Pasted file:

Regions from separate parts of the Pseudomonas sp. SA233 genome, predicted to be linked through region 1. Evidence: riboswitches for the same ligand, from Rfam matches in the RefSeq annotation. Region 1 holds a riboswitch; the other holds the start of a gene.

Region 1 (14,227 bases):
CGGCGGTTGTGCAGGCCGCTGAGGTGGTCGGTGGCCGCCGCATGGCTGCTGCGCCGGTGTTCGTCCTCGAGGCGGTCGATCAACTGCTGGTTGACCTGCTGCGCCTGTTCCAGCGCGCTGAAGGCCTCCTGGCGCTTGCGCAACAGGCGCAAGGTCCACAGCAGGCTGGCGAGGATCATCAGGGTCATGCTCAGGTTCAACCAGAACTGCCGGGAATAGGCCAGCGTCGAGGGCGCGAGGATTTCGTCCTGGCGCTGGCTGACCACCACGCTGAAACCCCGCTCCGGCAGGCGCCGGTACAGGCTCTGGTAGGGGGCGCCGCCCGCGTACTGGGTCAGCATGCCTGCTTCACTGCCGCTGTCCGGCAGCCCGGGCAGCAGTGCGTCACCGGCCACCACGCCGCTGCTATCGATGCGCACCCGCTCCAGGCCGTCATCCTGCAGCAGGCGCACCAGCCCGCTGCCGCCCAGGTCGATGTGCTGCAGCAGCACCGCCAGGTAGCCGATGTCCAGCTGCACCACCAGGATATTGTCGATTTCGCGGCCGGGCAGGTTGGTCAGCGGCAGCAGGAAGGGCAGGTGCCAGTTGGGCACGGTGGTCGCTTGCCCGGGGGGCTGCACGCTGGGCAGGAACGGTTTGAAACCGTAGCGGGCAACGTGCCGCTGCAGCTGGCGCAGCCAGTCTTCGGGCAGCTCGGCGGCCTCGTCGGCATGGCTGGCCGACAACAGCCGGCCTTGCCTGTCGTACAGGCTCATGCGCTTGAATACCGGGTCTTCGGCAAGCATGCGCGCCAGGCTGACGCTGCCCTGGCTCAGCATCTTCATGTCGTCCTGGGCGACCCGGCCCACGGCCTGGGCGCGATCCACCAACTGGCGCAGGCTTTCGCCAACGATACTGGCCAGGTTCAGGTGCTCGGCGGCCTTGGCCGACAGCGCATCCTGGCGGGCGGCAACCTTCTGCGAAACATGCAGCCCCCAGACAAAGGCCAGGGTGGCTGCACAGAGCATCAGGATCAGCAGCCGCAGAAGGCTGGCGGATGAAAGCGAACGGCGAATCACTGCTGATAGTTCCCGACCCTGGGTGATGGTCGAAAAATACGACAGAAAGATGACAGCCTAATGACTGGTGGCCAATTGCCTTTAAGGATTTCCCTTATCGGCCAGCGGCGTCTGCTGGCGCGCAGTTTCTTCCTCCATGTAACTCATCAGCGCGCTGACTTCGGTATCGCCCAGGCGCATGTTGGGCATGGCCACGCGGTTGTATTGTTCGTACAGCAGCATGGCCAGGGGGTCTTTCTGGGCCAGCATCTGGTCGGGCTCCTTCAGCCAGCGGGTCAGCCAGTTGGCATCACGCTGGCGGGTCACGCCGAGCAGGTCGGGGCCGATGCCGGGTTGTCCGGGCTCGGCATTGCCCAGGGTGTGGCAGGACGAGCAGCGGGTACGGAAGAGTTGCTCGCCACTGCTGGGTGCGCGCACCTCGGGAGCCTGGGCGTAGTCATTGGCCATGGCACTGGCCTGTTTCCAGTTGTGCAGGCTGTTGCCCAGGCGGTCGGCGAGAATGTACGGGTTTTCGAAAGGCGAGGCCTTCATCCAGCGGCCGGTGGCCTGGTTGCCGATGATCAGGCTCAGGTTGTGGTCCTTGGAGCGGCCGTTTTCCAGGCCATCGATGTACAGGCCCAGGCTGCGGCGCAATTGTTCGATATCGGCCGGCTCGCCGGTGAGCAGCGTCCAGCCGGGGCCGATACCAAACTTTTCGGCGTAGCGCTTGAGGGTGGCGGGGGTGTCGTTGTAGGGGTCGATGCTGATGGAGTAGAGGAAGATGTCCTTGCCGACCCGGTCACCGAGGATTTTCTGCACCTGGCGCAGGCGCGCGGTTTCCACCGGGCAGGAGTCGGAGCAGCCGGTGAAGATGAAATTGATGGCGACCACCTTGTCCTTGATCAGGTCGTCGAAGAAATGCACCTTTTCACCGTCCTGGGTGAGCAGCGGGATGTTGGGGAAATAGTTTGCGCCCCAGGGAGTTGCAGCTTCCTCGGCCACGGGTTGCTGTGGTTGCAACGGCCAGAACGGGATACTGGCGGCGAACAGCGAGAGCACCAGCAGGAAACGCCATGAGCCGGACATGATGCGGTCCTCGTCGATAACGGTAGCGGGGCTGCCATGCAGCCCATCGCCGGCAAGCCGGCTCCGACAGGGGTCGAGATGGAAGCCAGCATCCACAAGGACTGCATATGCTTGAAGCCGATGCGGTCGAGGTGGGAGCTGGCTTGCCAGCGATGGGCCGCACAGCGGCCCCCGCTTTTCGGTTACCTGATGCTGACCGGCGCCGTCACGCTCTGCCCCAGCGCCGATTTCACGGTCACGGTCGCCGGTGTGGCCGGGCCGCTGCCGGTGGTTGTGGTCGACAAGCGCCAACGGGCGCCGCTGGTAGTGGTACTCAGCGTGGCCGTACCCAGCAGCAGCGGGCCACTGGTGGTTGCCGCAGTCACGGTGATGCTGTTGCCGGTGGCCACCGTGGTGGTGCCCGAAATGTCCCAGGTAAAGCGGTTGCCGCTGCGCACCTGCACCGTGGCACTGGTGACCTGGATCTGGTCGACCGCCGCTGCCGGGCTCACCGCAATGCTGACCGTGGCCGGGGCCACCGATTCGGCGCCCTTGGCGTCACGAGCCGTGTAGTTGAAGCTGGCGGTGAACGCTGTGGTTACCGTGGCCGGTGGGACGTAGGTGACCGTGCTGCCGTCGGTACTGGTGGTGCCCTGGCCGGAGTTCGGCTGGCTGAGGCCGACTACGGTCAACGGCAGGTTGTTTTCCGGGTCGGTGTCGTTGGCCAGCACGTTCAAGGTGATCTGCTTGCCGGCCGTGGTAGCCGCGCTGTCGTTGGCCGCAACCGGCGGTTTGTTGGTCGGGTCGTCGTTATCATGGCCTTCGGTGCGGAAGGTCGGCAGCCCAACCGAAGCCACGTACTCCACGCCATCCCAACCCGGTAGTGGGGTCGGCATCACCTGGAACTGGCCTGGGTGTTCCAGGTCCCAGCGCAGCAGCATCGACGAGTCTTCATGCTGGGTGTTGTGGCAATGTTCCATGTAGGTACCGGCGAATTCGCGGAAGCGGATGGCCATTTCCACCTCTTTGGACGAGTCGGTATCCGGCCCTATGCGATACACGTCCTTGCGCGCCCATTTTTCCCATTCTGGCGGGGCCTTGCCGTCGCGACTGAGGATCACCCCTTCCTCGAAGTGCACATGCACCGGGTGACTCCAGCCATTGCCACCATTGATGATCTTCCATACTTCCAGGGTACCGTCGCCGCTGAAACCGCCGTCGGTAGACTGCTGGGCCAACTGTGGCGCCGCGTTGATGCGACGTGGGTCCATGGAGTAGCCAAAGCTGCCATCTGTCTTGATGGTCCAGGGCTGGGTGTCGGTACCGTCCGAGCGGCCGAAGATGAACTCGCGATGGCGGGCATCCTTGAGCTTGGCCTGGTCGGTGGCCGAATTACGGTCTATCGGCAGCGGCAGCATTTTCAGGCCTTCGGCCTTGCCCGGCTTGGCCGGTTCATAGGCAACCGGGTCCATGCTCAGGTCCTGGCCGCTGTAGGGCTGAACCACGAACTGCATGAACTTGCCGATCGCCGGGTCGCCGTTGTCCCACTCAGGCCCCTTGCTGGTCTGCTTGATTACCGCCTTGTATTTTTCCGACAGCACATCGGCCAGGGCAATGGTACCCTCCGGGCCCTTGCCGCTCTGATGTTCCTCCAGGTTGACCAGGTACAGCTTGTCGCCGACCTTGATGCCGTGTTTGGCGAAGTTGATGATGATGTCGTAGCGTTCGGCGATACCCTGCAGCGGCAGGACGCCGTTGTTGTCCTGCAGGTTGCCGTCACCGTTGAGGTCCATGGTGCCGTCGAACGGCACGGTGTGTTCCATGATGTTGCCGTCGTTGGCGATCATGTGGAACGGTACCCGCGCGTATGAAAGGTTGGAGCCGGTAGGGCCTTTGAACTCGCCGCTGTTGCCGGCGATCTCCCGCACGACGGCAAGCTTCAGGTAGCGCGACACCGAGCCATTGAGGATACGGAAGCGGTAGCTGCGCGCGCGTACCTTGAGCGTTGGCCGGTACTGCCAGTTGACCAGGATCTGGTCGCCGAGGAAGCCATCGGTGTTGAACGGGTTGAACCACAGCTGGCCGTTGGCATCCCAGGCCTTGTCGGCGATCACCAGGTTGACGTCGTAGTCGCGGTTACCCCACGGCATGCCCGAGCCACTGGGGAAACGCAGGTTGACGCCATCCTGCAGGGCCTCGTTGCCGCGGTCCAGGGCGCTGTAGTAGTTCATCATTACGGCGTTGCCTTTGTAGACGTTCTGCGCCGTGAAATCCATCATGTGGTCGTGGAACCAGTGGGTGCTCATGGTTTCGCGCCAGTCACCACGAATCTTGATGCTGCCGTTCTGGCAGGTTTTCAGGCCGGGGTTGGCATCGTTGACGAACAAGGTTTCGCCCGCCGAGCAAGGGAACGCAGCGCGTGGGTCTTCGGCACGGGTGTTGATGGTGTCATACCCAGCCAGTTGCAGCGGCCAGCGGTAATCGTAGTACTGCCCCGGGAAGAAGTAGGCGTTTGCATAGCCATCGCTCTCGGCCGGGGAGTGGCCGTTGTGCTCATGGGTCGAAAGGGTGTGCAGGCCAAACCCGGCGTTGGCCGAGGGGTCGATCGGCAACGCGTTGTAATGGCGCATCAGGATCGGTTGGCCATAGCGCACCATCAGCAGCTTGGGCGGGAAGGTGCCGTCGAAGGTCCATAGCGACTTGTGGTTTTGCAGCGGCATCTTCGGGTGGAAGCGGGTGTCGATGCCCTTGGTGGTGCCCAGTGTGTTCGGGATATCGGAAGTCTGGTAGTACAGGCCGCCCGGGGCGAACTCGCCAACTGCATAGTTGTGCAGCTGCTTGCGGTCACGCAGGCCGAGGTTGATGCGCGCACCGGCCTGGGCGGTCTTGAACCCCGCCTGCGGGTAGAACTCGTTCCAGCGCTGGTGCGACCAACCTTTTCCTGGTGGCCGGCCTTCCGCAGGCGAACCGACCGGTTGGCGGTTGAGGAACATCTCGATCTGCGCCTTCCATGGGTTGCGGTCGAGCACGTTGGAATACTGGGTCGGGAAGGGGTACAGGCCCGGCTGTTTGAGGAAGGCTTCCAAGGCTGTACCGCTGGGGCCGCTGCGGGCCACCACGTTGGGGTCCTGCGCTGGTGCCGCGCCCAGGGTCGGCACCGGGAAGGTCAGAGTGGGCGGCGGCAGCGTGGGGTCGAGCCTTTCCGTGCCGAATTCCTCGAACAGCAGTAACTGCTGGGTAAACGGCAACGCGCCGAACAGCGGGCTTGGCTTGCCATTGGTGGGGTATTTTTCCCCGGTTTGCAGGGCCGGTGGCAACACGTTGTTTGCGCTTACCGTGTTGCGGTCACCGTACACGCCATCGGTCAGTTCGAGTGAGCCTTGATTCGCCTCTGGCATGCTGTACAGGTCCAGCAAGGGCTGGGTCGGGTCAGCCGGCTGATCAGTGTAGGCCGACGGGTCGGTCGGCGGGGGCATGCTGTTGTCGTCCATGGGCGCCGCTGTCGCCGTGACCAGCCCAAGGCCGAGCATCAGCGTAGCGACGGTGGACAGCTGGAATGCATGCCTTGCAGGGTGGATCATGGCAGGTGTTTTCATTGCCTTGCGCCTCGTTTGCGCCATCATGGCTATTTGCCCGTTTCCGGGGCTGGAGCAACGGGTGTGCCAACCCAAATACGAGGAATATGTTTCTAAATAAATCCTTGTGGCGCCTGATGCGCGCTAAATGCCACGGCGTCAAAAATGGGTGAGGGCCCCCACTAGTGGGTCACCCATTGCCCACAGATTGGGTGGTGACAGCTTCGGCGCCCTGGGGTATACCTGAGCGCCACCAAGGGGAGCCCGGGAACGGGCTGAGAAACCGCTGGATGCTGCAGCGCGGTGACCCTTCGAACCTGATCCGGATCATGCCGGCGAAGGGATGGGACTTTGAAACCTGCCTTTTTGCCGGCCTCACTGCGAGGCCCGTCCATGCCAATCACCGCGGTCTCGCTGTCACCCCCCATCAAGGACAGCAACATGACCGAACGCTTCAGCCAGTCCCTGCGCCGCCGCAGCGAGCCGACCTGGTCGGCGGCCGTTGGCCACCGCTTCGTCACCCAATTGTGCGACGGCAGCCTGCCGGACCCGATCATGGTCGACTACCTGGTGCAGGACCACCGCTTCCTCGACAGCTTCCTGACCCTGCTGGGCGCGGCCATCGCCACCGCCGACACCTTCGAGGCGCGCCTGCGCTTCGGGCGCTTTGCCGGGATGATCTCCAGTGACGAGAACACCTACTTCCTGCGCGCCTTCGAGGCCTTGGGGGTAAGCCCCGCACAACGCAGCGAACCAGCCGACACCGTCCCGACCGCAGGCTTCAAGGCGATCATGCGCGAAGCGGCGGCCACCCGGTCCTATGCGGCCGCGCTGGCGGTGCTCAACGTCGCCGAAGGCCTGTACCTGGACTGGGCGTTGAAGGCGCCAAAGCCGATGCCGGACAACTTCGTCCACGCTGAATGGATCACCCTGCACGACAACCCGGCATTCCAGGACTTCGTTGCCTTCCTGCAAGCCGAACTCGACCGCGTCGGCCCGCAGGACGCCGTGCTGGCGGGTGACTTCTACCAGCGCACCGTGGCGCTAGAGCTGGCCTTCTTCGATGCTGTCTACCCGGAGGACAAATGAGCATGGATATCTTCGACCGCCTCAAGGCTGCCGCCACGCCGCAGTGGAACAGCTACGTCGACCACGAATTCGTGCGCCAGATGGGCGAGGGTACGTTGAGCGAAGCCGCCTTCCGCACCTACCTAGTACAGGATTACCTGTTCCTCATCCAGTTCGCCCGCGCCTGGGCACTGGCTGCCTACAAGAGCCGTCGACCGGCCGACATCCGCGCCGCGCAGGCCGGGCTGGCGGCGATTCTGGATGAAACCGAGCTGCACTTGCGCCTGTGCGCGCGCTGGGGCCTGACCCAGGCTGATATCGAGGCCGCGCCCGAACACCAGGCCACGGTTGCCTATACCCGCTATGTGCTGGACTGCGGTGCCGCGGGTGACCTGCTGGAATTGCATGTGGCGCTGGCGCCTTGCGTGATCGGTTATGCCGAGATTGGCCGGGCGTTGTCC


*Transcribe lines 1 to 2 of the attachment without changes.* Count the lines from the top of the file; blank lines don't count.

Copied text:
Regions from separate parts of the Pseudomonas sp. SA233 genome, predicted to be linked through region 1. Evidence: riboswitches for the same ligand, from Rfam matches in the RefSeq annotation. Region 1 holds a riboswitch; the other holds the start of a gene.

Region 1 (14,227 bases):